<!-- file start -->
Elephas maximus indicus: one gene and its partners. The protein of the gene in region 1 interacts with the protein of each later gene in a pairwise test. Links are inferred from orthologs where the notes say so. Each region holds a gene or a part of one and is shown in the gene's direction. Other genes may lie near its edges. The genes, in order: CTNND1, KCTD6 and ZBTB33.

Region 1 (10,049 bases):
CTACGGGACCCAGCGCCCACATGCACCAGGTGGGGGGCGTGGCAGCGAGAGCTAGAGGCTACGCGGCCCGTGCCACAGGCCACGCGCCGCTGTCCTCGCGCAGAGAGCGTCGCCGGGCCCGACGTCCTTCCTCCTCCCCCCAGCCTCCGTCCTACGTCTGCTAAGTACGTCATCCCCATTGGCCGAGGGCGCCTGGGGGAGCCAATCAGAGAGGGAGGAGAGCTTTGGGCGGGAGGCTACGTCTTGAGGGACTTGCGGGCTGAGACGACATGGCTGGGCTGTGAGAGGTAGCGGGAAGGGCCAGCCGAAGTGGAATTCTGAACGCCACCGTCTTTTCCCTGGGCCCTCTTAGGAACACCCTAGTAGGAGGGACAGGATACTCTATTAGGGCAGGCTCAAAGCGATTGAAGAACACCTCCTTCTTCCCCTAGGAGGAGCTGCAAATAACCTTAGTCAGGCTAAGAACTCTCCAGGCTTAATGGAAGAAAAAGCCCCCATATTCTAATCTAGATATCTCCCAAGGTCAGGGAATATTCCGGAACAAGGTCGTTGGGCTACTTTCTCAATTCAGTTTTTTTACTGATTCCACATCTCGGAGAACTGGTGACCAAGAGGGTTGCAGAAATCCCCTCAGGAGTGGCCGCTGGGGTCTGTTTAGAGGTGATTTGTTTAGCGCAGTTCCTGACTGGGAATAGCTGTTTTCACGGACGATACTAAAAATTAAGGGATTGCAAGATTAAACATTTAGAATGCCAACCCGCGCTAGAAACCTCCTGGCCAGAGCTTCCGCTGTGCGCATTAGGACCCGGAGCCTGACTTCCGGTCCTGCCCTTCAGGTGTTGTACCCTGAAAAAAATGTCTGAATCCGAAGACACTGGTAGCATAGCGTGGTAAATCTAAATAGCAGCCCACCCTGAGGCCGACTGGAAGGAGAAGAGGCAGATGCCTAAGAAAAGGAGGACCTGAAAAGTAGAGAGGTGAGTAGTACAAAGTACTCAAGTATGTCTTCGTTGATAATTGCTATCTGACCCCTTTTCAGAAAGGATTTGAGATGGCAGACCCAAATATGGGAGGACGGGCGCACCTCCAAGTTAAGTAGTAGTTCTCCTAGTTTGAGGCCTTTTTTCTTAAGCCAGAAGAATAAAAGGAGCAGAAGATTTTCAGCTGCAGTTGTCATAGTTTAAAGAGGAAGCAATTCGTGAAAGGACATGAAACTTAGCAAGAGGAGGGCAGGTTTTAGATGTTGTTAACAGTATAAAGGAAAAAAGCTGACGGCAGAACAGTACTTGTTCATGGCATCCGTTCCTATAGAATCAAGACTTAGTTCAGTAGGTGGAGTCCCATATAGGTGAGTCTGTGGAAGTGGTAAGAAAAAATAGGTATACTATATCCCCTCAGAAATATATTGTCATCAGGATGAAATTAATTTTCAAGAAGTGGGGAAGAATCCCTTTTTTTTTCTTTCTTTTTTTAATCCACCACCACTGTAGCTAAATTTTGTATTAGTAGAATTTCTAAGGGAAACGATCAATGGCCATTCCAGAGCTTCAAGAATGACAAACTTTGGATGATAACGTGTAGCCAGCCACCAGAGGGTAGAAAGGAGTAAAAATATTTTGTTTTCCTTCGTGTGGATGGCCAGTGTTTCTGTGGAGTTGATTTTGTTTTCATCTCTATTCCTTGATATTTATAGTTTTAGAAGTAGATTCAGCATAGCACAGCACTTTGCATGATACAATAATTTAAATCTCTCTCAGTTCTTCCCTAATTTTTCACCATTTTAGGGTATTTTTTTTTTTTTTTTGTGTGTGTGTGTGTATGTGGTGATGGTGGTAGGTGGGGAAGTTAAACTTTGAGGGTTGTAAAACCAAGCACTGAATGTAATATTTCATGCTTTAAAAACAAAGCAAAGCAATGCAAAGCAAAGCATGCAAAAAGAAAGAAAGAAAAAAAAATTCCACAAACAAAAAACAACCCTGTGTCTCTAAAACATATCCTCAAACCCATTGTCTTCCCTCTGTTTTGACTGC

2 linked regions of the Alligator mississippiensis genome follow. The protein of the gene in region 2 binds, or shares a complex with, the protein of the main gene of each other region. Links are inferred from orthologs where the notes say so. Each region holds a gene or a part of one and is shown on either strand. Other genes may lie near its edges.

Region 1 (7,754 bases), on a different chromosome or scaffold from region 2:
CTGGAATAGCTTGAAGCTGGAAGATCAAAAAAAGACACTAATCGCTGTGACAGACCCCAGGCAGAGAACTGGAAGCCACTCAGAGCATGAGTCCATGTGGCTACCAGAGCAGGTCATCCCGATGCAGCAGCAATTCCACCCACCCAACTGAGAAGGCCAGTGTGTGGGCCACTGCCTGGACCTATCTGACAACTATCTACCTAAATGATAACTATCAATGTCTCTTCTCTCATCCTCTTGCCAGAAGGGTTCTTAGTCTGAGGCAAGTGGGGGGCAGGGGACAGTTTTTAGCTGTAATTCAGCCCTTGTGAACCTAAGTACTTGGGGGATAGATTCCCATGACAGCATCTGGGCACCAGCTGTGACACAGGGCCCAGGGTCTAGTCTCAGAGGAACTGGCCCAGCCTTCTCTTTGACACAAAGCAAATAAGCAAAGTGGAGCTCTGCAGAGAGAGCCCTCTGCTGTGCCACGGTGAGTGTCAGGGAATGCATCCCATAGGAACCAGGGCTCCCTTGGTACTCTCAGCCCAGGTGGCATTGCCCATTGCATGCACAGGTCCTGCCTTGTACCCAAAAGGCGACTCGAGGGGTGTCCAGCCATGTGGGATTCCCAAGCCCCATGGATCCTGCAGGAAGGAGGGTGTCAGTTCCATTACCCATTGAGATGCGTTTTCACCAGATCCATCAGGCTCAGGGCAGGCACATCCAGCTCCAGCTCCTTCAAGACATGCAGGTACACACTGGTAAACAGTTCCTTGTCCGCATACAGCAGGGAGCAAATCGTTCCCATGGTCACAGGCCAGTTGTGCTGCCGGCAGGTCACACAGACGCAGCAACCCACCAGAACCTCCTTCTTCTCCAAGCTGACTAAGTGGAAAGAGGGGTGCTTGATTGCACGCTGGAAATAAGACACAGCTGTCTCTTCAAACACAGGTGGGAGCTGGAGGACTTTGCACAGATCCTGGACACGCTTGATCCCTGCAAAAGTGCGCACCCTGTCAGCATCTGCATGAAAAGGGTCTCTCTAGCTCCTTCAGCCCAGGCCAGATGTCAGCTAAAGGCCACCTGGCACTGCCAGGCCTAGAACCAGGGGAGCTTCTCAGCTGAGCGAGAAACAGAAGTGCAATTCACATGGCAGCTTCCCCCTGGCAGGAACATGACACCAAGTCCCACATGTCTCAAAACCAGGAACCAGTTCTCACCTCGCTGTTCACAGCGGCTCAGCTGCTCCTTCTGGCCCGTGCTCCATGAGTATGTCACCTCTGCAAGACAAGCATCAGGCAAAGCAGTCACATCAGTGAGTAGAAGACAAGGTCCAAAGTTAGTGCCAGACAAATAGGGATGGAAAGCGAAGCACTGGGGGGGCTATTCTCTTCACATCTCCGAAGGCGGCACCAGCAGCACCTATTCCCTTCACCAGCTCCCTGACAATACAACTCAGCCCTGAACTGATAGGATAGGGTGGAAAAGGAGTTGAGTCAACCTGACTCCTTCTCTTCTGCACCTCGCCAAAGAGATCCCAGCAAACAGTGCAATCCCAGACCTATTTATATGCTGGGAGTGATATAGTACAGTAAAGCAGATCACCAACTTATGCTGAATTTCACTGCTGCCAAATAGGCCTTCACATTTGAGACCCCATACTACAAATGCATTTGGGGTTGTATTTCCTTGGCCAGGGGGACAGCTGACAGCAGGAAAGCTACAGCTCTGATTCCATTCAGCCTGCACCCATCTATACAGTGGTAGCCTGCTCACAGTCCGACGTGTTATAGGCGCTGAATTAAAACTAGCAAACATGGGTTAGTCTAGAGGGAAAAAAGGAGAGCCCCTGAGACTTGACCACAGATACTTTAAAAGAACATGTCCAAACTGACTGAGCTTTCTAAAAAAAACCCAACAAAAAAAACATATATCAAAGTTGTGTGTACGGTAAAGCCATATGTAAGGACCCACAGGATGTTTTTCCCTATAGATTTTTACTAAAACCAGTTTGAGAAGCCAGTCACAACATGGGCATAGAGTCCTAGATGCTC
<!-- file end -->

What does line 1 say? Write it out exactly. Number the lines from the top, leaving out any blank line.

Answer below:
Elephas maximus indicus: one gene and its partners. The protein of the gene in region 1 interacts with the protein of each later gene in a pairwise test. Links are inferred from orthologs where the notes say so. Each region holds a gene or a part of one and is shown in the gene's direction. Other genes may lie near its edges. The genes, in order: CTNND1, KCTD6 and ZBTB33.